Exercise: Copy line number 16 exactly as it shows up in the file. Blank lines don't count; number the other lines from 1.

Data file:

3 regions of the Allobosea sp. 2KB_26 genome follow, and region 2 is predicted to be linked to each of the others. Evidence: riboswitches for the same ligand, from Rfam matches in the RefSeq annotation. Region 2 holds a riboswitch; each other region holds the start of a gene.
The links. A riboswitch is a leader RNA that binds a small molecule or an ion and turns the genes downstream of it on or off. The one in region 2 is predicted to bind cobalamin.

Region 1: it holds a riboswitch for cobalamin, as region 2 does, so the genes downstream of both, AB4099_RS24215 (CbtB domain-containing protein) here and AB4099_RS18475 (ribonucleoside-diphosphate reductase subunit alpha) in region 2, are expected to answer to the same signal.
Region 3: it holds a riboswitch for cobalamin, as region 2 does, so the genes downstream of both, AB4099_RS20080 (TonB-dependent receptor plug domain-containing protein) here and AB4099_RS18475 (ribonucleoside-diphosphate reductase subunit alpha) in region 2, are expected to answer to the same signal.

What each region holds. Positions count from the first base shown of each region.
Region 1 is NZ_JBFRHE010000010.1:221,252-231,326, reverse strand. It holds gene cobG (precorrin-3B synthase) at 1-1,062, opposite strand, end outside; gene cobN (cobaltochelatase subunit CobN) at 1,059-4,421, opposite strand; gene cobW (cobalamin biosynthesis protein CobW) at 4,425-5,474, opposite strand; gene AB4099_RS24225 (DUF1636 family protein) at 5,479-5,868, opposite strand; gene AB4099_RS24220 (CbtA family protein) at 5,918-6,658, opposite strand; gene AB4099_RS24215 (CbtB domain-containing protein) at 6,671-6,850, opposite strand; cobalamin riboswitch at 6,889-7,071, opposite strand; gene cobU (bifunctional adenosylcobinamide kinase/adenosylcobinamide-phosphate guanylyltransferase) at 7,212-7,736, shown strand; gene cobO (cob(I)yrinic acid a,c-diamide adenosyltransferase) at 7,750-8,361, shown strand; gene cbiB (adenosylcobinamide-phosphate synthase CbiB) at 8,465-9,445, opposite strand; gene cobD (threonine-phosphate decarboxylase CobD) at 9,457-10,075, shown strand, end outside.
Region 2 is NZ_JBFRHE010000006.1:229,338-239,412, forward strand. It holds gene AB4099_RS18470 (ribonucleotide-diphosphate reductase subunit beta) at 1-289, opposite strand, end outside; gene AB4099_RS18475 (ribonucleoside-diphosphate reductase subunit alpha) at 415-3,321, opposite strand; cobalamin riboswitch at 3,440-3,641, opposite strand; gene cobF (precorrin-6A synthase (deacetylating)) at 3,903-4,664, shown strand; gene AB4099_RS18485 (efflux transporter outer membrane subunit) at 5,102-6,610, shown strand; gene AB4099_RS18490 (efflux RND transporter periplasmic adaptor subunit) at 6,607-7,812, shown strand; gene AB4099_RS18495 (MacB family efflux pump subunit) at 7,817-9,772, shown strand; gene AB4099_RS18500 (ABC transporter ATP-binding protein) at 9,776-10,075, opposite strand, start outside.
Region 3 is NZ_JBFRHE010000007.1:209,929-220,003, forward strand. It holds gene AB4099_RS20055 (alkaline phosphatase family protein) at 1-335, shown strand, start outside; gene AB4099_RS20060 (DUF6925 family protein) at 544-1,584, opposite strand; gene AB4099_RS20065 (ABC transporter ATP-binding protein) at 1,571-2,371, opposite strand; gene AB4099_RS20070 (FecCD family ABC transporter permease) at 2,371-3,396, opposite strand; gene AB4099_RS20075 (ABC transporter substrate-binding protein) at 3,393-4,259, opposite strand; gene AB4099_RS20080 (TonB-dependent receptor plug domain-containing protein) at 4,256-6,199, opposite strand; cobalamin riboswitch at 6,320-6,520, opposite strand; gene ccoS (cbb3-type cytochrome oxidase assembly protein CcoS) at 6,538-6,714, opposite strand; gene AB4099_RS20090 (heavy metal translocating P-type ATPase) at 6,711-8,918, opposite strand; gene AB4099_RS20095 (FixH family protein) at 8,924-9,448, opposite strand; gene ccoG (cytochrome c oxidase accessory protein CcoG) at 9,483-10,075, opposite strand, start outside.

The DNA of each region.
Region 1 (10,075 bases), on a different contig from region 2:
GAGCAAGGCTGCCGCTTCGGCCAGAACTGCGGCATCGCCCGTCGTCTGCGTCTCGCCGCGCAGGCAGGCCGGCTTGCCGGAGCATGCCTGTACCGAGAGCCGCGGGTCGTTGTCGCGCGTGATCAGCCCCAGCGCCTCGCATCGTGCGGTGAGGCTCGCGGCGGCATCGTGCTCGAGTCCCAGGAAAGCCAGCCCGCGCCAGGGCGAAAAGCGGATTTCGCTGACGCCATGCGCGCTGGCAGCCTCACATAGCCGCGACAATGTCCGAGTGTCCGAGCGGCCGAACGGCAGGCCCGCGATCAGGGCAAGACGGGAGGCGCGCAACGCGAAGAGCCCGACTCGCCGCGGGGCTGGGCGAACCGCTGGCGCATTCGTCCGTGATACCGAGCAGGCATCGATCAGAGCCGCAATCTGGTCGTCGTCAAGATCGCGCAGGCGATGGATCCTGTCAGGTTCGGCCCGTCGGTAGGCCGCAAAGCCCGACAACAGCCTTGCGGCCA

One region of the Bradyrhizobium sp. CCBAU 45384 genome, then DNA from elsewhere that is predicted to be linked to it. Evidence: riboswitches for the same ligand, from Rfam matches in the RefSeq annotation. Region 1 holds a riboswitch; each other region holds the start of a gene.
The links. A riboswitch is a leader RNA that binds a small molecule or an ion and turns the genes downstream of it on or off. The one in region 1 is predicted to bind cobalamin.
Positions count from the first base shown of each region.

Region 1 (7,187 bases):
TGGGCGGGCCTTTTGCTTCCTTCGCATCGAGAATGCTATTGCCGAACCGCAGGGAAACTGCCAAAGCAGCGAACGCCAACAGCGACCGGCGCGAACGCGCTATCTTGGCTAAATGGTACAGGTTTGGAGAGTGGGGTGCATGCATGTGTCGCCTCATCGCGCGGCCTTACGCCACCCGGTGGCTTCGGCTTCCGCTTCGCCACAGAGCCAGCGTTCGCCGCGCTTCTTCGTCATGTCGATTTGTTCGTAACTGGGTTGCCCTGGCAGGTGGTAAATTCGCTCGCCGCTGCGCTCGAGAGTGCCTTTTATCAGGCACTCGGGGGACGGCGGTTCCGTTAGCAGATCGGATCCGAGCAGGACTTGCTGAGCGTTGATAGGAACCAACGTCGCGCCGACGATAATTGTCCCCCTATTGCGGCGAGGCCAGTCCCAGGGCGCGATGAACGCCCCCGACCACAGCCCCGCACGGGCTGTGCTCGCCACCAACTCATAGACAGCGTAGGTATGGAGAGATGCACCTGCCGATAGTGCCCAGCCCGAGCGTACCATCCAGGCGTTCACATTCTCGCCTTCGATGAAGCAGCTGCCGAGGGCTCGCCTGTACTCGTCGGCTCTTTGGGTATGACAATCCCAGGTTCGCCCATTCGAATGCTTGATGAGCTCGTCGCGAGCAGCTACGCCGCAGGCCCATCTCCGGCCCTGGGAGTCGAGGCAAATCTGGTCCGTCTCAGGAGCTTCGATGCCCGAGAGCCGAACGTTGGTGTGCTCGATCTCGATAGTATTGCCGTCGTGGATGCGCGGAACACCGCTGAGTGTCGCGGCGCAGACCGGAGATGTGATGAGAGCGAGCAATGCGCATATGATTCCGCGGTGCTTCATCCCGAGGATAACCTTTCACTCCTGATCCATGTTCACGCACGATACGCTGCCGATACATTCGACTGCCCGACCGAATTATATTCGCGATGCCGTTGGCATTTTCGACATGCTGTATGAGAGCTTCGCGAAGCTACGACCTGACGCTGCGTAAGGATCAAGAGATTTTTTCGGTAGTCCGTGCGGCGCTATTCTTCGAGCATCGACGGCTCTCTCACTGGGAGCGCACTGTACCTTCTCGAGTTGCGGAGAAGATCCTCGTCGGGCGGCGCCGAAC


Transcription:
TGGGCGGGCCTTTTGCTTCCTTCGCATCGAGAATGCTATTGCCGAACCGCAGGGAAACTGCCAAAGCAGCGAACGCCAACAGCGACCGGCGCGAACGCGCTATCTTGGCTAAATGGTACAGGTTTGGAGAGTGGGGTGCATGCATGTGTCGCCTCATCGCGCGGCCTTACGCCACCCGGTGGCTTCGGCTTCCGCTTCGCCACAGAGCCAGCGTTCGCCGCGCTTCTTCGTCATGTCGATTTGTTCGTAACTGGGTTGCCCTGGCAGGTGGTAAATTCGCTCGCCGCTGCGCTCGAGAGTGCCTTTTATCAGGCACTCGGGGGACGGCGGTTCCGTTAGCAGATCGGATCCGAGCAGGACTTGCTGAGCGTTGATAGGAACCAACGTCGCGCCGACGATAATTGTCCCCCTATTGCGGCGAGGCCAGTCCCAGGGCGCGATGAACGCCCCCGACCACAGCCCCGCACGGGCTGTGCTCGCCACCAACTCATAGACAGCGTAGGTATGGAGAGATGCACCTGCCGATAGTGCCCAGCCCGAGCGTACCATCCAGGCGTTCACATTCTCGCCTTCGATGAAGCAGCTGCCGAGGGCTCGCCTGTACTCGTCGGCTCTTTGGGTATGACAATCCCAGGTTCGCCCATTCGAATGCTTGATGAGCTCGTCGCGAGCAGCTACGCCGCAGGCCCATCTCCGGCCCTGGGAGTCGAGGCAAATCTGGTCCGTCTCAGGAGCTTCGATGCCCGAGAGCCGAACGTTGGTGTGCTCGATCTCGATAGTATTGCCGTCGTGGATGCGCGGAACACCGCTGAGTGTCGCGGCGCAGACCGGAGATGTGATGAGAGCGAGCAATGCGCATATGATTCCGCGGTGCTTCATCCCGAGGATAACCTTTCACTCCTGATCCATGTTCACGCACGATACGCTGCCGATACATTCGACTGCCCGACCGAATTATATTCGCGATGCCGTTGGCATTTTCGACATGCTGTATGAGAGCTTCGCGAAGCTACGACCTGACGCTGCGTAAGGATCAAGAGATTTTTTCGGTAGTCCGTGCGGCGCTATTCTTCGAGCATCGACGGCTCTCTCACTGGGAGCGCACTGTACCTTCTCGAGTTGCGGAGAAGATCCTCGTCGGGCGGCGCCGAAC